Music Paper Review: “Majestic from Caritas.”
The marimba is a musical instrument in the percussion family. Its keys or bars, made of wood, are struck with mallets to produce musical tones; its keys are arranged like those of a piano. The marimba instrument usually has a rose wood keyboard with brass pipe resonators which produces the rich marimba sounds. The resonators are metal tubes that hang below each bar. The length varies according to the frequency that the bar produces. Vibrations from the bars resonate as they pass through the tubes, which amplify the tone in a similar manner with that of the body of a guitar or cello. The mallet, which is the tapping stick’s, shaft is commonly made of wood, usually birch, but may also be rattan or fiberglass. The performer makes use of either two mallet sticks or four, depending on the composition played and the texture intended: whether monophonic or homophonic.
On Tuesday January 28th 2011, the McCormick’s Magic Marimba Festival kicked off. The festival was hosted by the University of South Florida’s School of Music. The festival itself was founded by Robert McCormick in 2002 to promote the study of performance practice, interpretation and literature of marimba; each year several marimba groups gather up to present lectures and concerts in the marimba genre. On the said day, a group of solo artists performed for the audience, one of which included Karen Toney, from the University of Central Florida who played Michael Burritt’s “Majestic from Caritas.”
The “Majestic from Caritas” is a four mallet marimba composition; the performer uses four mallets, protruding in-between the thumb and the index finger and also in-between the ring and the pinky finger, on both hands. The hands are moved in a stylish way to ensure that each mallet is able to strike each key at each particular time. The “Majestic from Caritas,” an original piece written for marimba, is a three movement piece which is harmonious throughout the composition. The first movement starts a little solemn, almost like a classical composition. It, however, progresses to rapid double taps and sequential tempo which create strong rhythmic beat; however, the tempo slow and its intensity is low. It seems as if the performer seeks to lure the audience into heavenly tranquility.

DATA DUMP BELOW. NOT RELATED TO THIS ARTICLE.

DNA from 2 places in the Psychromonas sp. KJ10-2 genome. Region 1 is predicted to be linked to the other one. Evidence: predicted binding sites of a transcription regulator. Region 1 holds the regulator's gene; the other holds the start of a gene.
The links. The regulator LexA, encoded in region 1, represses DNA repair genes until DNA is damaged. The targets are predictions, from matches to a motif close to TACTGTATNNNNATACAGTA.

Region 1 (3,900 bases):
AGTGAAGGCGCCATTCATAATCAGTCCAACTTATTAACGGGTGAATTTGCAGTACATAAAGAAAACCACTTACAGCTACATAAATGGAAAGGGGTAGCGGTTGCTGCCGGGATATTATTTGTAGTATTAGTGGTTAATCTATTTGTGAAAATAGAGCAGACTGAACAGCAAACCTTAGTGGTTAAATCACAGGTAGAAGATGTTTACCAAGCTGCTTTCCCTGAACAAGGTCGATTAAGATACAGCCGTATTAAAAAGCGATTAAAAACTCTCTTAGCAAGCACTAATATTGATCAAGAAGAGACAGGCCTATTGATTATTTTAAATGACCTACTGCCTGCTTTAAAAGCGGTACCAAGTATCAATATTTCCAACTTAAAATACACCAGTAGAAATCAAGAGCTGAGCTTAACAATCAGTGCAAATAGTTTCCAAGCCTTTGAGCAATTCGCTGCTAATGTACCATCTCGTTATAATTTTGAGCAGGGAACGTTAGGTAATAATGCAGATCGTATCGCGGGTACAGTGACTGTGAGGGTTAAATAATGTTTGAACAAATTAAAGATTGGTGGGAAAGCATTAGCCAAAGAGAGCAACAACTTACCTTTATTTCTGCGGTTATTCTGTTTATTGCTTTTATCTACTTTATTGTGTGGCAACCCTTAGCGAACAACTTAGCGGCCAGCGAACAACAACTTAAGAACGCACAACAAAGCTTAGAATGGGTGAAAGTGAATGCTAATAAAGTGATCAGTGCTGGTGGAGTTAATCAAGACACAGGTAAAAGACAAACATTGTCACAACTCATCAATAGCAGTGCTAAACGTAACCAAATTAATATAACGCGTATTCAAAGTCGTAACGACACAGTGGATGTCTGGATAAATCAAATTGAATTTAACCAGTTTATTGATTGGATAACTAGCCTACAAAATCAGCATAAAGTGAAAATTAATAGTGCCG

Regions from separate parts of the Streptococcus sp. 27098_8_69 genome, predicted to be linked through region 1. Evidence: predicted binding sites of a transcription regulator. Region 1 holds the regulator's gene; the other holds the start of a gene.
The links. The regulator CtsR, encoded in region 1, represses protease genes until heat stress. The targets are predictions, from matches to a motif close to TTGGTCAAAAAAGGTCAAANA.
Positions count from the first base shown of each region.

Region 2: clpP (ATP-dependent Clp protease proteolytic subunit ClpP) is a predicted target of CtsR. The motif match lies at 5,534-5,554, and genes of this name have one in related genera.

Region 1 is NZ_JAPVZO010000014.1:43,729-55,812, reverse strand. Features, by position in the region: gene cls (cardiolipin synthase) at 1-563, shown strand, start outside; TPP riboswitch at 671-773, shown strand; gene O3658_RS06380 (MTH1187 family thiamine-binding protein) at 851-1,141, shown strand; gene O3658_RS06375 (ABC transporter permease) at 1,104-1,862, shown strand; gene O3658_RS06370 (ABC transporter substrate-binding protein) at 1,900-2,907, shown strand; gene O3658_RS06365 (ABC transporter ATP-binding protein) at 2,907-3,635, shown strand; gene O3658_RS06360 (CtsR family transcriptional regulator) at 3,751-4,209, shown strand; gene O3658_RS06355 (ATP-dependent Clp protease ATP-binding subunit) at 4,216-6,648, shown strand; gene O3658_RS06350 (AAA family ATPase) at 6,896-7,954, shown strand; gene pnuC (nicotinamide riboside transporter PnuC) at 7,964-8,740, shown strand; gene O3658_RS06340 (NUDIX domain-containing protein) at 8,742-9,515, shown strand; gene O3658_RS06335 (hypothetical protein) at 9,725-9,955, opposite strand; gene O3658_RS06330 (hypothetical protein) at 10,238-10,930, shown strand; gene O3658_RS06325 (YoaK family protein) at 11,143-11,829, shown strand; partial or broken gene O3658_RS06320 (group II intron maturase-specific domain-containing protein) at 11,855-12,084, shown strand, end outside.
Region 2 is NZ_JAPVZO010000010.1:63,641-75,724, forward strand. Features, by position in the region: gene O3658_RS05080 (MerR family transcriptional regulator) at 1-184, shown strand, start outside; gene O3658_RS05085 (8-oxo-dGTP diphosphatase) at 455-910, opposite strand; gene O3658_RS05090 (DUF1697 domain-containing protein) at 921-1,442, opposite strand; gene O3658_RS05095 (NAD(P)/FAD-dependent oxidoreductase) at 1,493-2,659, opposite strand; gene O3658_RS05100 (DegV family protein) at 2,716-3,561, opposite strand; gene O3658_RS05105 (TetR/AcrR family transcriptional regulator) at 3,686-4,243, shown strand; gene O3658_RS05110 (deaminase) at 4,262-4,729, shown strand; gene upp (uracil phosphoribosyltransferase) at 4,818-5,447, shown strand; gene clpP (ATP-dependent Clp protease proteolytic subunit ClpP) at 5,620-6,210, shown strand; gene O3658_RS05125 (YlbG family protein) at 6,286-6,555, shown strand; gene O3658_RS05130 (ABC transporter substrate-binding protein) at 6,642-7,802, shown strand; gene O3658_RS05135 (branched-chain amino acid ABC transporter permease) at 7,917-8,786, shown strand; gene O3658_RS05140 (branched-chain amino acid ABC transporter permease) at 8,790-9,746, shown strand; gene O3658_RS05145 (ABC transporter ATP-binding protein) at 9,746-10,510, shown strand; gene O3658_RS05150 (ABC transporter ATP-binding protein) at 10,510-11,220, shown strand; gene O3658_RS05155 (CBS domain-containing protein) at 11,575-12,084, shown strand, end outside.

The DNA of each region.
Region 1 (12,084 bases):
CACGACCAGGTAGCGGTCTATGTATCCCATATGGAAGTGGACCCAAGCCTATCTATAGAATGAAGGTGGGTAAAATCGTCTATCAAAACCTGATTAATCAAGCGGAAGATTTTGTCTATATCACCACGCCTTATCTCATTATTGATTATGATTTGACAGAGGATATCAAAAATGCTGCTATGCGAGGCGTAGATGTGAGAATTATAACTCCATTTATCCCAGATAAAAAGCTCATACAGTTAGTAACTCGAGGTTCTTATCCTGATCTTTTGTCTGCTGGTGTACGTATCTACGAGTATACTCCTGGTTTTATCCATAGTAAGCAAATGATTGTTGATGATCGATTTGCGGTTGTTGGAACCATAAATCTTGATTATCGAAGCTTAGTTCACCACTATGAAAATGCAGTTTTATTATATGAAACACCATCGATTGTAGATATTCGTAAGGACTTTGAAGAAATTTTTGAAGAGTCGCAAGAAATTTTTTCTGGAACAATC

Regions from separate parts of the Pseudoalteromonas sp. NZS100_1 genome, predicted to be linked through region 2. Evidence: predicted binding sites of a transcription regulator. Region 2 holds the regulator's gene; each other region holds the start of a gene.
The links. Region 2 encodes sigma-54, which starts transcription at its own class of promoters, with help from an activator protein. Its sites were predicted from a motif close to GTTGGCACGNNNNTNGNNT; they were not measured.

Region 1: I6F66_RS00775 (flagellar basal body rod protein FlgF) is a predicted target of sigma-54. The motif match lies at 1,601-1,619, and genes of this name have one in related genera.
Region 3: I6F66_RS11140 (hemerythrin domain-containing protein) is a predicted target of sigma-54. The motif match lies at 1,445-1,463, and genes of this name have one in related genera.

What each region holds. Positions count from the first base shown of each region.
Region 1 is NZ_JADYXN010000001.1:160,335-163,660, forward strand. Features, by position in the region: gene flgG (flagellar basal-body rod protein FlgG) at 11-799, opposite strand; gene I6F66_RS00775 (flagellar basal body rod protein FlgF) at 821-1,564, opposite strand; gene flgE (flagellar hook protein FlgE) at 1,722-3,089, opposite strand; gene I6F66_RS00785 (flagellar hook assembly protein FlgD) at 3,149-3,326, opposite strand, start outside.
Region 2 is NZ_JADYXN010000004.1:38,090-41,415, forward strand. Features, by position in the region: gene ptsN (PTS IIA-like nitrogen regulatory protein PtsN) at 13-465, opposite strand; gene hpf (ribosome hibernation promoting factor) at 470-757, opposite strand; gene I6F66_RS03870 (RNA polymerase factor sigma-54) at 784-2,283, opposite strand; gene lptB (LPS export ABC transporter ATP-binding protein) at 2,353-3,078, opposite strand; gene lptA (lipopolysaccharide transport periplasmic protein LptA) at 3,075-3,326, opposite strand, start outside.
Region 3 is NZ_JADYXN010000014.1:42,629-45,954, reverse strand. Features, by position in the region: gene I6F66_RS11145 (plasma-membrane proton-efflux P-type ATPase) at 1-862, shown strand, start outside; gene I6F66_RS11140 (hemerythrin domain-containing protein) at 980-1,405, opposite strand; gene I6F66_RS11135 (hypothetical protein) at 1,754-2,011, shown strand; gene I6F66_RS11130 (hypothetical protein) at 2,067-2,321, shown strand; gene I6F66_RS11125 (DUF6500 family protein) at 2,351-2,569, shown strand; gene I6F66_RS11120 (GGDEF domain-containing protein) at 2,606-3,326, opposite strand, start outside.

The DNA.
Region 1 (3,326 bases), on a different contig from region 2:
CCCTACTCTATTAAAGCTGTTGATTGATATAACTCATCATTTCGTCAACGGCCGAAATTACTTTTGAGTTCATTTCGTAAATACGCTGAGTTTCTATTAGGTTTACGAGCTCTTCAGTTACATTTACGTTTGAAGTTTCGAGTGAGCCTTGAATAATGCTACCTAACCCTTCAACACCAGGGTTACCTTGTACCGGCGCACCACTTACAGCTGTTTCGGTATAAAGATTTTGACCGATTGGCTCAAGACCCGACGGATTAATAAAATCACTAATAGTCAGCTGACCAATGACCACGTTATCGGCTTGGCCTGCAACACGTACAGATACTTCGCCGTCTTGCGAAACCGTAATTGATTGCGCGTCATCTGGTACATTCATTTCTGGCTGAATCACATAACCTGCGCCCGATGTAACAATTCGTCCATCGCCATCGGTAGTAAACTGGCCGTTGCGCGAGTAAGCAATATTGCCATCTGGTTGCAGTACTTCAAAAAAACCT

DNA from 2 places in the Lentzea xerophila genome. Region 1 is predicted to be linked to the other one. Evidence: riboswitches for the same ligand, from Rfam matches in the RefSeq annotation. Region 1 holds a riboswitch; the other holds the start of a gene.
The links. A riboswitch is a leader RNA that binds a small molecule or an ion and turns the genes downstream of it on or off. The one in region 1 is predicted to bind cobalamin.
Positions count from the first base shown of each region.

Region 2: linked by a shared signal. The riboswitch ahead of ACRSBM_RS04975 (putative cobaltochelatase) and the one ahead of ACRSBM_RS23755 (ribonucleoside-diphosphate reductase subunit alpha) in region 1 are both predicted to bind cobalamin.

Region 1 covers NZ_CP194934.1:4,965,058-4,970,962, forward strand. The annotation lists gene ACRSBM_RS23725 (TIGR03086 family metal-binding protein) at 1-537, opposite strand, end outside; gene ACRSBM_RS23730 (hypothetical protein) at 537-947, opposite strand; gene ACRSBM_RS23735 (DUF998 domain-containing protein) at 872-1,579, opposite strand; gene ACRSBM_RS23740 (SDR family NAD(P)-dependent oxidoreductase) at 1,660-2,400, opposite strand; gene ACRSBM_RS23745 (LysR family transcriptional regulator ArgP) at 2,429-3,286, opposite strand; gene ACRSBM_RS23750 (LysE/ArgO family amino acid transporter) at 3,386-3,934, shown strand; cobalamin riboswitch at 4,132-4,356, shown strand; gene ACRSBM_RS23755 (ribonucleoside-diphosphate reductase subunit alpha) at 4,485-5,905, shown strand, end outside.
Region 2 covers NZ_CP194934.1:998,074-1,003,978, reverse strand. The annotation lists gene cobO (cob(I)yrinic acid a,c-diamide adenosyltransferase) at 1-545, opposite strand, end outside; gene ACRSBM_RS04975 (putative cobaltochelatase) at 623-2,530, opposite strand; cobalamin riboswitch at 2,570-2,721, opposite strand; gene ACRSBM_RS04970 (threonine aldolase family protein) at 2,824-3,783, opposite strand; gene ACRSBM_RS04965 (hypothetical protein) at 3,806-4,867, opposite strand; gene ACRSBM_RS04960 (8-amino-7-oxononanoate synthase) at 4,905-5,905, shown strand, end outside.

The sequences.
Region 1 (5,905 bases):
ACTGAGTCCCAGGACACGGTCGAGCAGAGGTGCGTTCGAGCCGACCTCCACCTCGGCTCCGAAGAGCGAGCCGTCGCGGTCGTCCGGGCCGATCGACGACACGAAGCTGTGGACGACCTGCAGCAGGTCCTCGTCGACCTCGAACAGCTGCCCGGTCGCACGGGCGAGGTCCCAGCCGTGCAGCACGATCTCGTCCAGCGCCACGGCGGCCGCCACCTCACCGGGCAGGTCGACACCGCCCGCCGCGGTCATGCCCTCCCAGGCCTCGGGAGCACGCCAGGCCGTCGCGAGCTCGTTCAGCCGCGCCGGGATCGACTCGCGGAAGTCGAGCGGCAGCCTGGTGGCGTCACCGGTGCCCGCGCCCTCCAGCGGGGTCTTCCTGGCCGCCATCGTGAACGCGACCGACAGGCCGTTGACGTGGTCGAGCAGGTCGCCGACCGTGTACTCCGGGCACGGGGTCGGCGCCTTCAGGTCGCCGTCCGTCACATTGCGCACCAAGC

The second movement is a little bit more solemn than the first, however, with changes to the dynamics and tempo. The tempo, which is a bit faster than the first movement, sustains and is stretched out. The dynamics slowly rises to a crescendo, sustains, and starts all over again with urgency to the stroke and tempo of the music. The music produced during this movement, seems similar to that of an organ in a church service; the music felt sacred but earthly, almost as if the performer is a vessel for the communion between God and man.
The third movement is a little similar to the first movement, only a little bit different. It starts with natural beats, common beats heard everywhere. The motif is then repeated continuously but with a little slight difference in pace and volume; the strikes of the mallets are much more enforced. This movement ends with a dance like rhythm, a bit like African drum rhythm, which slowly ebbs out till there are no more audible sounds. In all, I would say the last movement is primitive, because it reminds me so much of African beats produced by a traditional xylophone. The music seems to trigger a visualization of an African scene in my head: the beginning of the movement is tantamount to the rhythm of which an African leader beckoning his people to meet with him- the beat and the progression are hurried. The middle create a visual representation of the people’s reaction to such call; they leaving their wares, informing each other of the call and progressing together to meet with their leader at the top of the mountain- there is a wavy flowery movement of the sounds. The end of the third movement reminds me of the dismissal of a meeting and the dances that are said to commerce afterwards- the taps are more insistent, loud and festive.
The composition is definitely modern; not only because of the instrument used, but also because of the music produced. One’s first exposure to the instrument and the sounds it produces is a little weird; the sounds are in dissonance because the performer seems to be looking for keys before playing them, unlike the natural and peaceful movement of a piano composition. With the marimba, it seems the performer is trying hard not to produce disjointed sound, instead of simply concentrating on producing music. The dissonance in the music is glaring at first, but with continuous listening to the music, one is able to appreciate the music in the dissonance. And multiple exposures to this genre would produce a cultured appreciation of the marimba genre.